How I produced results by being nice

During my school days, I had many great teachers, some of whom I still remember fondly. Some were not so great, some were uninspiring or downright unpleasant; and I often wondered why they spent their days making lives miserable for everyone.

So when I started my career as a teacher, my unspoken motto is: Be Nice.

Looking back over all these years, I am quite satisfied that as a teacher, I never had to shout at, bribe, insult, be sarcastic, apply pressure to my students.

First of all, let me clarify that it is not about the subject I taught. All the subjects I taught were dry, tough and unappetizing. It’s not me who think that way, but my students who said these. Subjects I taught were a natural turn-off for most students, for example: Mathematics, Statistics, Programming, Science, English (to students from China).

Not exactly sexy, right?

I also want to qualify that not all my students got fantastic results; there were average improvement as well. But all shared one common outcome after learning with me – they all felt better about themselves and about their ability to learn. They all felt that the whatever subjects they learnt with me felt easier than they thought it should be.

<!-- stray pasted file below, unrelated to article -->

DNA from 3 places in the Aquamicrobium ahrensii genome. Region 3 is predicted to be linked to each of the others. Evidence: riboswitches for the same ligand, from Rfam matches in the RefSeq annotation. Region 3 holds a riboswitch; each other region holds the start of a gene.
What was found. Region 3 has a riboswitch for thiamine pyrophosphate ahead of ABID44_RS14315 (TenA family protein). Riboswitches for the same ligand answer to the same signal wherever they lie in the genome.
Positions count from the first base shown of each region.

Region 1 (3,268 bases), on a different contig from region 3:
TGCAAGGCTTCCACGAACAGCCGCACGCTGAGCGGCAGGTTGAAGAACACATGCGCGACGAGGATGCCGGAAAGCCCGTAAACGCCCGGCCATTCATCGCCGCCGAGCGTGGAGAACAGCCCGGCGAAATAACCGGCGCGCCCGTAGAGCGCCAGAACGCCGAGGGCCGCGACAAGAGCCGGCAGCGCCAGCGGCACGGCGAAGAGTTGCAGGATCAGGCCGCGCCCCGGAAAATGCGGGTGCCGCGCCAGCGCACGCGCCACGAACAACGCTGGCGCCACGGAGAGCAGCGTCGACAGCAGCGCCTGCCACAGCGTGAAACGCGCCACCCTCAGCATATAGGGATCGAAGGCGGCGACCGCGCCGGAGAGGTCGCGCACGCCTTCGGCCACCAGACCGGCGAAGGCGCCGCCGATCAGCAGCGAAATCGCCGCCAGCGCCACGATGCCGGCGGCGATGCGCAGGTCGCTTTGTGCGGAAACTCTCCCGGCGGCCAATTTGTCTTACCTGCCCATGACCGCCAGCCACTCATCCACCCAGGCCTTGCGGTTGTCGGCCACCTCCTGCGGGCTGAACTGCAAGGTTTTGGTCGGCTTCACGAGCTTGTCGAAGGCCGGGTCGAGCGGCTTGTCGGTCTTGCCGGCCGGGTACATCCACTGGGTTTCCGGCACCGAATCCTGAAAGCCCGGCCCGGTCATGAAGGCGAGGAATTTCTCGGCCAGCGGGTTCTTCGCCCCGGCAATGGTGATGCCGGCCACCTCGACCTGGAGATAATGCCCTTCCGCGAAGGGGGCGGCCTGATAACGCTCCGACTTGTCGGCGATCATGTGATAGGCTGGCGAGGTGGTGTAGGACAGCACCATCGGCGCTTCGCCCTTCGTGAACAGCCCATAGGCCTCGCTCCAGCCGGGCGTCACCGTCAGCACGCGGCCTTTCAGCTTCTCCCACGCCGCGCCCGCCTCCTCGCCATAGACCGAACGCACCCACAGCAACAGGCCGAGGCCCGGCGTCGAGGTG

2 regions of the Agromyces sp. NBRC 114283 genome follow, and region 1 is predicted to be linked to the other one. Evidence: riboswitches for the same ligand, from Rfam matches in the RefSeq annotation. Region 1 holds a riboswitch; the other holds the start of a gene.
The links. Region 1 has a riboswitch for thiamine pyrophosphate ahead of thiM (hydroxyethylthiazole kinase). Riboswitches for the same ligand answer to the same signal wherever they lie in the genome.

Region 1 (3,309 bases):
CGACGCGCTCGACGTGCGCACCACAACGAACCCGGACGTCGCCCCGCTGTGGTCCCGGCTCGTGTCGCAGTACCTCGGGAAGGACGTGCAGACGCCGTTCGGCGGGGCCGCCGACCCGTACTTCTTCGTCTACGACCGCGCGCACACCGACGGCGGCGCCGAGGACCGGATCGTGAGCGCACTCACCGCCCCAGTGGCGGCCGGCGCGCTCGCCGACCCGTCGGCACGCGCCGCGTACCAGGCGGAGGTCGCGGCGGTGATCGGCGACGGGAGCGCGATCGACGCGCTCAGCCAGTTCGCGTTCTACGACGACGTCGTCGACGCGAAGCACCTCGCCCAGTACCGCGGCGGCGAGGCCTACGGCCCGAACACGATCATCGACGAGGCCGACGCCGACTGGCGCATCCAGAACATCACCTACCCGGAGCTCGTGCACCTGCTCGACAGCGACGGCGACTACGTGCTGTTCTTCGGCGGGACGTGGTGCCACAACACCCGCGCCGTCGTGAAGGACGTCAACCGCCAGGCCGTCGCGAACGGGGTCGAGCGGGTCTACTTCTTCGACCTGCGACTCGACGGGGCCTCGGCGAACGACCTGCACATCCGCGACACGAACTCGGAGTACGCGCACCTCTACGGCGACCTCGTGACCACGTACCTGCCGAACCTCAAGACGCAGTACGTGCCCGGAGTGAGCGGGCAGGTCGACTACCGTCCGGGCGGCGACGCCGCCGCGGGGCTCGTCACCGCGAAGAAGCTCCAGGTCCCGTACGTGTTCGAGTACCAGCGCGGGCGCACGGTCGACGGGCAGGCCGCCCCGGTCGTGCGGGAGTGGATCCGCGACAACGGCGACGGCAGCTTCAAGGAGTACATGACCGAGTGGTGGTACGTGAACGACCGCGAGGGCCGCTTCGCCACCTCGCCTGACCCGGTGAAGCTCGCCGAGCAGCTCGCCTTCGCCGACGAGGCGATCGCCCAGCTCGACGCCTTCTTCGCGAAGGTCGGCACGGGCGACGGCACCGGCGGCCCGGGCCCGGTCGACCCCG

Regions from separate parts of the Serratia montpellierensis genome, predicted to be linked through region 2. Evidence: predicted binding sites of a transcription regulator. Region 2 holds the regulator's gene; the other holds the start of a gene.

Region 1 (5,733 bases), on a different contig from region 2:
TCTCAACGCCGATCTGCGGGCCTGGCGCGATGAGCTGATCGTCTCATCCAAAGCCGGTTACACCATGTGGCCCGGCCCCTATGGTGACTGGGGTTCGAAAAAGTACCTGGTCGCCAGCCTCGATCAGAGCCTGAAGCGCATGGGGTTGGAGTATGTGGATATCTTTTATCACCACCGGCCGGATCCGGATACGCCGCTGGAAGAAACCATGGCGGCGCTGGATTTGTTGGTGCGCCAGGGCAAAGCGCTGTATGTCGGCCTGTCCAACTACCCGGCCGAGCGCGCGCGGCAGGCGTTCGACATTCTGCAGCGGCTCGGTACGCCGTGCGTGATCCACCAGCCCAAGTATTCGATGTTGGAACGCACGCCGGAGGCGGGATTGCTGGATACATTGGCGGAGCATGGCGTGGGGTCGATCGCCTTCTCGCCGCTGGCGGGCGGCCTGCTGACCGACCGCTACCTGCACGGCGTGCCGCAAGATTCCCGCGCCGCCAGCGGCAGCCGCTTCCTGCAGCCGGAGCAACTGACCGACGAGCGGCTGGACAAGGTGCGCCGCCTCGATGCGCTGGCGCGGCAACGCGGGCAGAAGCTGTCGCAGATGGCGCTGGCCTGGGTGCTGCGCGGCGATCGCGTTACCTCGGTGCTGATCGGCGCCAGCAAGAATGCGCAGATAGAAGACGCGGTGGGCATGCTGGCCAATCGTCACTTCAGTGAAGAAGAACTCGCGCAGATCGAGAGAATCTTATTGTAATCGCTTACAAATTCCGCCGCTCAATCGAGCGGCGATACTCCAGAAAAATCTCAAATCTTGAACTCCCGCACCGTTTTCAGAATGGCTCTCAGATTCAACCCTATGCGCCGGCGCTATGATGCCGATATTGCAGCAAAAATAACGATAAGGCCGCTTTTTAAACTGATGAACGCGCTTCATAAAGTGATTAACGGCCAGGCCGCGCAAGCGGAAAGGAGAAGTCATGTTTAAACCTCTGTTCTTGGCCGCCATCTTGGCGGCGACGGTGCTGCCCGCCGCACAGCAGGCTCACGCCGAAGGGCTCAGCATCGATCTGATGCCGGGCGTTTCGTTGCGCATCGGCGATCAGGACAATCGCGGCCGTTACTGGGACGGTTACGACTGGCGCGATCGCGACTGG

When they looked back, the learning journey with me was not wasted time.

Some principles on being nice:

  • Believe
    I believe that there is a lot of potential in each and every student.
    I never think that my job is to fill a bucket. That is too much hard work for me.
    I simply believe that no one is stupid.
    If my student appears to be so, it’s because I haven’t found the way to tap into his potential.
    The real work I do, is to use whatever ways I can, to unlock the mind of the person seated in front of me.
  • Make it fun
    I try to make learning as enjoyable and fun as it can be.
    If my student is exceedingly bored one day, I will share some interesting stories to cheer him up.
    If my student finds that whatever he is learning is irrelevant, I will stop right there, and try to show him why he needs to learn what he is learning.
    If my student looks troubled, I will try to provide a listening ear, and do whatever I can to make him feel better.